The story of India's leading business family
The nineteenth century was an exciting time of initiative I and enterprise around the world. If John D. Rockefeller was creating unimagined wealth in the United States that he would put to the service of the nation, a Parsi family with humble roots was doing the same in India.
In 1822, a boy was born in a priestly household in Gujarat's Navsari. Young Nusserwanji knew early on that his destiny lay beyond his village and decided to head for Bombay to start a business. He had neither higher education nor knowledge of trade matters, just a burning passion to carve his own path.
What Nusserwanji started as a cotton trading venture, his son Jamsetji-born in the same year as Rockefeller-grew into a multifaceted business, turning around sick textile mills, setting up an iron and steel company, and building a world-class hotel. Stewarded ably over the decades by Jamsetji's sons Dorabji and Ratanji, the charismatic and larger-than-life JRD, and thereafter the more business-like Ratan, the Tata group today is a 110-billion-dollar empire.
The Tatas is their story. But it is more than just a history of the industrial house; it is an inspiring account of India in the making. It chronicles how each generation of the family invested not only in the expansion of its own business interests but also in nation building. Few know, for instance, that the first hydel power project in the world was conceived of and built by the Tatas. The Indian Institute of Science, the Tata Institute of Fundamental Research, as also the national carrier Air India-the family has a long, rich and unrivalled legacy.
A tribute to a line of visionaries who have a special place in the hearts of ordinary Indians, this is the only book that tells the complete Tata story spanning almost two hundred years.
Girish Kuber is the Editor of Loksatta and writes frequently in the Indian Express. He is also the author of six books in Marathi. He lives in Mumbai.
The narrative of The Tatas spans almost 200 years. In condensing it to a 250-odd-page story with a popular appeal for the lay reader, I have re-imagined and reconstructed some scenes and conversations. This is also a work of translation from Marathi to English. As such, the words written may not be exactly the ones spoken, yet they are true to the meaning of the conversations drawn from the sources listed at the end of the book. While the translator, the editor and I have made every effort to ensure that the translation is as faithful to the original sources as possible, some inadvertent discrepancies may have nevertheless survived to the final draft. Any errors are deeply regretted.
Why have I written a book on the Tatas and why now? The answer W is simple.
The Tata conglomerate is intricately intertwined in so many of India's successes and firsts, and most of these, incredibly, have remained uncovered. Not many know that it was the Tatas who brought silk to Mysore or that they were the ones who got strawberries to Mahabaleshwar, a popular hill station in Maharashtra now synonymous with the fruit. Not many are aware, either, that the world's earliest worker welfare policies were drafted in a Tata venture or that the Taus were global pioneers in conceiving a hydroelectric project.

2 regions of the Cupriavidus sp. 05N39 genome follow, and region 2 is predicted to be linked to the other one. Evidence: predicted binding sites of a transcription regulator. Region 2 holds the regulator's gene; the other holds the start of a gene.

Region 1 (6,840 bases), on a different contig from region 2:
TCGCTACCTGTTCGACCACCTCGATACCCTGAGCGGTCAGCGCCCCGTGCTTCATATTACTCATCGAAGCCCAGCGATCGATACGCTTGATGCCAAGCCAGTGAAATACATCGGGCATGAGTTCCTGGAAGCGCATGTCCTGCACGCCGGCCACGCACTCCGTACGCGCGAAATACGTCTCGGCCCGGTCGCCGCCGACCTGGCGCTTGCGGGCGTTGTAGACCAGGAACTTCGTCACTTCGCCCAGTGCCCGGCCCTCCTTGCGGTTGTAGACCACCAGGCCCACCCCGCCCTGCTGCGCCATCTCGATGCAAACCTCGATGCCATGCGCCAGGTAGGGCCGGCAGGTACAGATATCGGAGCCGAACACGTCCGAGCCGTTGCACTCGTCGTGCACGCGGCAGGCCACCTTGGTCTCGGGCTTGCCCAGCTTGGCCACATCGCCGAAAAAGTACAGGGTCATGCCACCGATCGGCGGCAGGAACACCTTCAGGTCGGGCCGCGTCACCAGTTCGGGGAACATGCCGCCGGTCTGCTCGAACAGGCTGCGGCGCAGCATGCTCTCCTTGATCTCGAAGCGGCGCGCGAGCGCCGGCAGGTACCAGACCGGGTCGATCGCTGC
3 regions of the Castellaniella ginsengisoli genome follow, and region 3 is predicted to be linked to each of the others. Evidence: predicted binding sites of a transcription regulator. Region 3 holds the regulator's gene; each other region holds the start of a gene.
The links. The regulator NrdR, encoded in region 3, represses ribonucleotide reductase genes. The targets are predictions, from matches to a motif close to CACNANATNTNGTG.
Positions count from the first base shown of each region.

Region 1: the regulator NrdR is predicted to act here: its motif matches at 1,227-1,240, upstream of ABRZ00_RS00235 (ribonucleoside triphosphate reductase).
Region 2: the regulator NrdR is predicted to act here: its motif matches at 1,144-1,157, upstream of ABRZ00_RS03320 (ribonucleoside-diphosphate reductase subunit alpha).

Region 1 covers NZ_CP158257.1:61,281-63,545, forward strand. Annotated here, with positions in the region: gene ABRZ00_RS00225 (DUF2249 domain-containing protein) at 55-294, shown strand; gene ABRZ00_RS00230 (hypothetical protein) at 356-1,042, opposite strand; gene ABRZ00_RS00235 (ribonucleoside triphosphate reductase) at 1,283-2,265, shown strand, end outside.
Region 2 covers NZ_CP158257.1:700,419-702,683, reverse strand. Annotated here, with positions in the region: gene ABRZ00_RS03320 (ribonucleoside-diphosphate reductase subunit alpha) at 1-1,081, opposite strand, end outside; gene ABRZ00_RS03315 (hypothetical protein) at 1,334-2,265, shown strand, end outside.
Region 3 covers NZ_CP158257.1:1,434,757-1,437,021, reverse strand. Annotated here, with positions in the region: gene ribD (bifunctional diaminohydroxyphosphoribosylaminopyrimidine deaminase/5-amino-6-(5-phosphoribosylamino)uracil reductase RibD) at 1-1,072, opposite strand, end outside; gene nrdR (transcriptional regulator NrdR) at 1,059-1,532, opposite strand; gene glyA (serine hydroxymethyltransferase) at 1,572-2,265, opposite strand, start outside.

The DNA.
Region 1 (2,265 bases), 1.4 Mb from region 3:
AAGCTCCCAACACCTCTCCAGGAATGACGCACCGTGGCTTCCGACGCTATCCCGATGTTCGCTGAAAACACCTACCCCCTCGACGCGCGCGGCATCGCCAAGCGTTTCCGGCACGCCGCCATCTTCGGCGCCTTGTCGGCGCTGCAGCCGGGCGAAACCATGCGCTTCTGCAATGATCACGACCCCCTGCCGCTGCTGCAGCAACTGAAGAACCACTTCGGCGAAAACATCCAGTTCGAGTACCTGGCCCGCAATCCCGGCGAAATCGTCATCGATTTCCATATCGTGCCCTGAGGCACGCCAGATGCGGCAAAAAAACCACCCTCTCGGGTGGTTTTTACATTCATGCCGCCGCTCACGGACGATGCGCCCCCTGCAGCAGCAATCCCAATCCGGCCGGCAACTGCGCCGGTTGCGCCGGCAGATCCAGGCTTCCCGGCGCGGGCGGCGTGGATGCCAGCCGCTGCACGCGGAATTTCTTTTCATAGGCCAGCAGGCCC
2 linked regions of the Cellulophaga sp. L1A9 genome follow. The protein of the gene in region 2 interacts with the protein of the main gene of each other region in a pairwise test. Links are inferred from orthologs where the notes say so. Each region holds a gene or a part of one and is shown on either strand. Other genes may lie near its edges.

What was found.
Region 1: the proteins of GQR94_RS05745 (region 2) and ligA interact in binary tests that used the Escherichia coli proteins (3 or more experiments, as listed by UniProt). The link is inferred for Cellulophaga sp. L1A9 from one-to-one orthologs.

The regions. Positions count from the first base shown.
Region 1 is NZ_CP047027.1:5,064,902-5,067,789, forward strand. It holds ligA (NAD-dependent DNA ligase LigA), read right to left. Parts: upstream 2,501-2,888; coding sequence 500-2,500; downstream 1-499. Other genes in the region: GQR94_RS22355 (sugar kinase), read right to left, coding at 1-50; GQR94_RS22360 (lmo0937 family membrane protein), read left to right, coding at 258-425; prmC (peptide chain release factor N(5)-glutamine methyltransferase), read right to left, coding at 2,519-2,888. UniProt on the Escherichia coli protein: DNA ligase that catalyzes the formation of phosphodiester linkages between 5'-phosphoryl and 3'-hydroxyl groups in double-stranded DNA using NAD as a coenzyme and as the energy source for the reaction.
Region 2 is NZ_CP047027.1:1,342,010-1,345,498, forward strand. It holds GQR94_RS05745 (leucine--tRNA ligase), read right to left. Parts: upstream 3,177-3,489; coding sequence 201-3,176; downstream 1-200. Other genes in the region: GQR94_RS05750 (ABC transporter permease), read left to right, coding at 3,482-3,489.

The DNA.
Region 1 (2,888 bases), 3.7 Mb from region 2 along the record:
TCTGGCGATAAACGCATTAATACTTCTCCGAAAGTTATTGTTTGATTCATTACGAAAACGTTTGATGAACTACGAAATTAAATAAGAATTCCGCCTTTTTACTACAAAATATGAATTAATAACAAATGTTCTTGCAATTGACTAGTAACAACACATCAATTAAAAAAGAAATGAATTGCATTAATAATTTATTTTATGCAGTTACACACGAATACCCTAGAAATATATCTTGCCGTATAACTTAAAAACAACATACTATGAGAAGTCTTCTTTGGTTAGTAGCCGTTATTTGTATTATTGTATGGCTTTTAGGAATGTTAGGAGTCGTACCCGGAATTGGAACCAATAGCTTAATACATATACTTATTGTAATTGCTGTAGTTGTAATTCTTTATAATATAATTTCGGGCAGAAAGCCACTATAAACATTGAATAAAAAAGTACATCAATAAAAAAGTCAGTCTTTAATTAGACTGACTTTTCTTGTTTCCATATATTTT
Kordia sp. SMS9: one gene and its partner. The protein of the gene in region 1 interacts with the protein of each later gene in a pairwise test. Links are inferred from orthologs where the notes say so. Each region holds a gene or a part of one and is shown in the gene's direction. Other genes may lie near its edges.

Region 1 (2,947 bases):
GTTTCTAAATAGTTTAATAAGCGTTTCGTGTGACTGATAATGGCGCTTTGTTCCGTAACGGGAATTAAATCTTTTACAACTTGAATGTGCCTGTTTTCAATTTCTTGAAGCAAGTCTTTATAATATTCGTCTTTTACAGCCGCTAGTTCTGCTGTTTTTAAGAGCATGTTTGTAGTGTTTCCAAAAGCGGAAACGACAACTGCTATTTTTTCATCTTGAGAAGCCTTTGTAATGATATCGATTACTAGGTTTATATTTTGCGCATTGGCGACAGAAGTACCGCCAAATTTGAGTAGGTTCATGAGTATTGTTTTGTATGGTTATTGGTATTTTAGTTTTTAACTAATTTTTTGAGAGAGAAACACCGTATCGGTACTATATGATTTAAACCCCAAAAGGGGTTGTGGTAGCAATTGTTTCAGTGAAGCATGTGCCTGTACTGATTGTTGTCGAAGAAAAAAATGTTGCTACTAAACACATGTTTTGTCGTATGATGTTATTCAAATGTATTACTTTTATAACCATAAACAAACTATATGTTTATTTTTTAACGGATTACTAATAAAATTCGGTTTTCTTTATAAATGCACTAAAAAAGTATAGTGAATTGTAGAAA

Though much has been written about the Tatas, it has been mostly from a corporate or industry-specific perspective, such as on Tata Steel or Tata Consultancy Services (TCS). My effort here is to tell the human side of this business story, from the common man's point of view, without resorting to jargon and mind-boggling numbers.
And there is a need to tell this story as there is a growing trend all over the world of measuring success purely on the basis of balance sheets. Profits do matter, no doubt, but that's not the only factor. Against this backdrop, it is fascinating to delve into this story that starts with a common Indian middle-class man who aimed high and, while achieving what he set his sights on, thought of what he could do for the country and cared for the environment. Whatever the Tatas did, it wasn't solely with profitability in mind. The Tatar did not just build companies, they also lent a huge hand in building the nation.
There are few stories of homegrown Indian business houses that have a global appeal. The story of the Tatas is one of them.
I wrote this book in Marathi as Tatayan about five years ago. The response to it was overwhelming. There have been a dozen reprints to date. From politicians of all hues to businessmen to readers from different walks of life, it touched every section of society. The most important reason behind the book's success, I feel, is the fascination Indians have for the Tatar. Incidentally, Tatayan is also the only book that chronicles the Tata story right from its inception about 200 years ago to now. That may be the other reason behind the book's sustained popularity. For Tatayan, I owe a big thank you to Mr Dilip Majgaonkar of Rajhans Pralcashan, who took personal interest in producing it with Elan.
I am equally thankful to Siddhesh Inamdar, Commissioning Editor at HarperCollins, for spotting the book, and to the HarperCollins team for deciding to take it to an English readership. The Tatar would not have been published without Siddhesh's active involvement.
I most also thank Vikrant Pande for the tremendous work he put in to translate the book into English, and Amit Malhotra for the cover design that perfectly captures the steely resolve associated with the Tatar.
I hope the book leaves readers feeling as inspired and invigorated as I felt writing it.
**Contents and Sample Pages**
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